The Iovist faith spread very slowly at first, initially only catching on in North Halaria before it grew to be a vessel for rapid economic and political development in both North and South Halaria by 500 BCE. The latter half of the 1st millennium BCE was characterized by the rise of numerous classical kingdoms, namely in Western Ekuosia and especially within the Letsatian Basin and the Tabiq-Ekuos confluence. The tail end of the millennium saw the rise of the Letsatian and Adzamasi Empires, which would go on to profoundly shape the region's history over the following centuries.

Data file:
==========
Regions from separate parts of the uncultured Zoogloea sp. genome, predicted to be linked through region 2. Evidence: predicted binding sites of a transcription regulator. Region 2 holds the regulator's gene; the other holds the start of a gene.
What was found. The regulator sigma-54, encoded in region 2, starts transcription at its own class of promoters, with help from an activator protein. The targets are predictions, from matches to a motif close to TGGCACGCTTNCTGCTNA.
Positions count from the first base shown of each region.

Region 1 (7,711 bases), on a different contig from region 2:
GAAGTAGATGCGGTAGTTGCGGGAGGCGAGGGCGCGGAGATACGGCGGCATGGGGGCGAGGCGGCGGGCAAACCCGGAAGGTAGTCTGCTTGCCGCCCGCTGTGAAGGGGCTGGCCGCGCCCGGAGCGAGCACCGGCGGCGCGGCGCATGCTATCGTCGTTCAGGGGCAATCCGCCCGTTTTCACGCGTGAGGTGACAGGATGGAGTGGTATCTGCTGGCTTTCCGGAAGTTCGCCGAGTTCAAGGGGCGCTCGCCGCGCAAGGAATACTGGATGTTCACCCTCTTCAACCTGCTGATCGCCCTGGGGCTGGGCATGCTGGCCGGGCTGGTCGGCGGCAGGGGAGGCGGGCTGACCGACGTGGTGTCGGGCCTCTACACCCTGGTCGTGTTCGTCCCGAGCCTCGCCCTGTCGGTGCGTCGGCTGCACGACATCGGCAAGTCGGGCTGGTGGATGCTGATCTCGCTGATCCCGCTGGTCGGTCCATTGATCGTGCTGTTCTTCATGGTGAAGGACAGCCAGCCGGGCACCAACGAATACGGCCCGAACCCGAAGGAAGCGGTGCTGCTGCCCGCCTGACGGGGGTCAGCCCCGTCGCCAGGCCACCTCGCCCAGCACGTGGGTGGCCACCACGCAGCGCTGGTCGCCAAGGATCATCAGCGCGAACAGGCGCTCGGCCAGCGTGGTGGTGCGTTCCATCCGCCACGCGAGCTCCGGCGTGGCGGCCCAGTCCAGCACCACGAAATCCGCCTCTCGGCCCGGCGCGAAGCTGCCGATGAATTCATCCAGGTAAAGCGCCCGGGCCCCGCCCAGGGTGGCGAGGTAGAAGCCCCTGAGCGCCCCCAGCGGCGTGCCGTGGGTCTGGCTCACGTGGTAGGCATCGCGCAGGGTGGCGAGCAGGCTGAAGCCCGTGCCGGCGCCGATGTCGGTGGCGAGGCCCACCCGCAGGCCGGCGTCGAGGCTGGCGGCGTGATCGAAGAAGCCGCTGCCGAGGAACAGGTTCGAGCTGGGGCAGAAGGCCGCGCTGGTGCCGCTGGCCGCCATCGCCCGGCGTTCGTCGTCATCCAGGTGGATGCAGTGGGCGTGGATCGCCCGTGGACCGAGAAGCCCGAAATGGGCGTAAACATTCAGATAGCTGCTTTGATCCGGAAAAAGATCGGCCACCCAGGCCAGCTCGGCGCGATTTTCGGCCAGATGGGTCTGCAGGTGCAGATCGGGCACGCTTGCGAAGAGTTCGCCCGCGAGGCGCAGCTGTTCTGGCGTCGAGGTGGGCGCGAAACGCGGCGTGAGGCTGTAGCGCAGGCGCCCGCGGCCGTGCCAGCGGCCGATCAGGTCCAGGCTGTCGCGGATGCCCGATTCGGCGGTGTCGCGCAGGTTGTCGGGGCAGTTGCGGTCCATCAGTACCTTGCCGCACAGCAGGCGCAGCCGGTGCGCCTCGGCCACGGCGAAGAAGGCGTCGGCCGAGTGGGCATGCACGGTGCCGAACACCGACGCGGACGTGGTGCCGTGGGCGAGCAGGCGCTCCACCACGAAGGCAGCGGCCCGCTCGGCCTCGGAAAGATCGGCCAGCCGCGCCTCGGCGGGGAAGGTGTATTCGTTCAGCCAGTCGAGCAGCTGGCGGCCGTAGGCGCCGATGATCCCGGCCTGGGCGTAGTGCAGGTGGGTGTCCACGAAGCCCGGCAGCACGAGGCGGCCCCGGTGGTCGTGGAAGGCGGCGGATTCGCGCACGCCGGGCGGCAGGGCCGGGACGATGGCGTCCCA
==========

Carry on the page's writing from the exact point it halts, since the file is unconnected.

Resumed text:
Gunpowder was invented in ancient Nevira and it fueled the sudden explosion of the Neviran Empire across most of Ekuosia.
Early Modern Era
While Ekuosia is predominantly hot as a result of its equatorial location, it nonetheless has a highly varied climate. The northern coast receives heavy rainfall, and was once home to vast tropical rainforests; much of this has been lost to deforestation over several millenia of human habitation in the region, but areas of rainforest still be found throughout northern Ekuosia, particularly in Ebo Nganagam. The climate becomes drier in the south, with tropical regions giving way to Mediterranean climates on the western coast and the Great Baredinian Desert in the interior.
Below is a list of largest cities in Ekuosia:
Largest cities in Ekuosia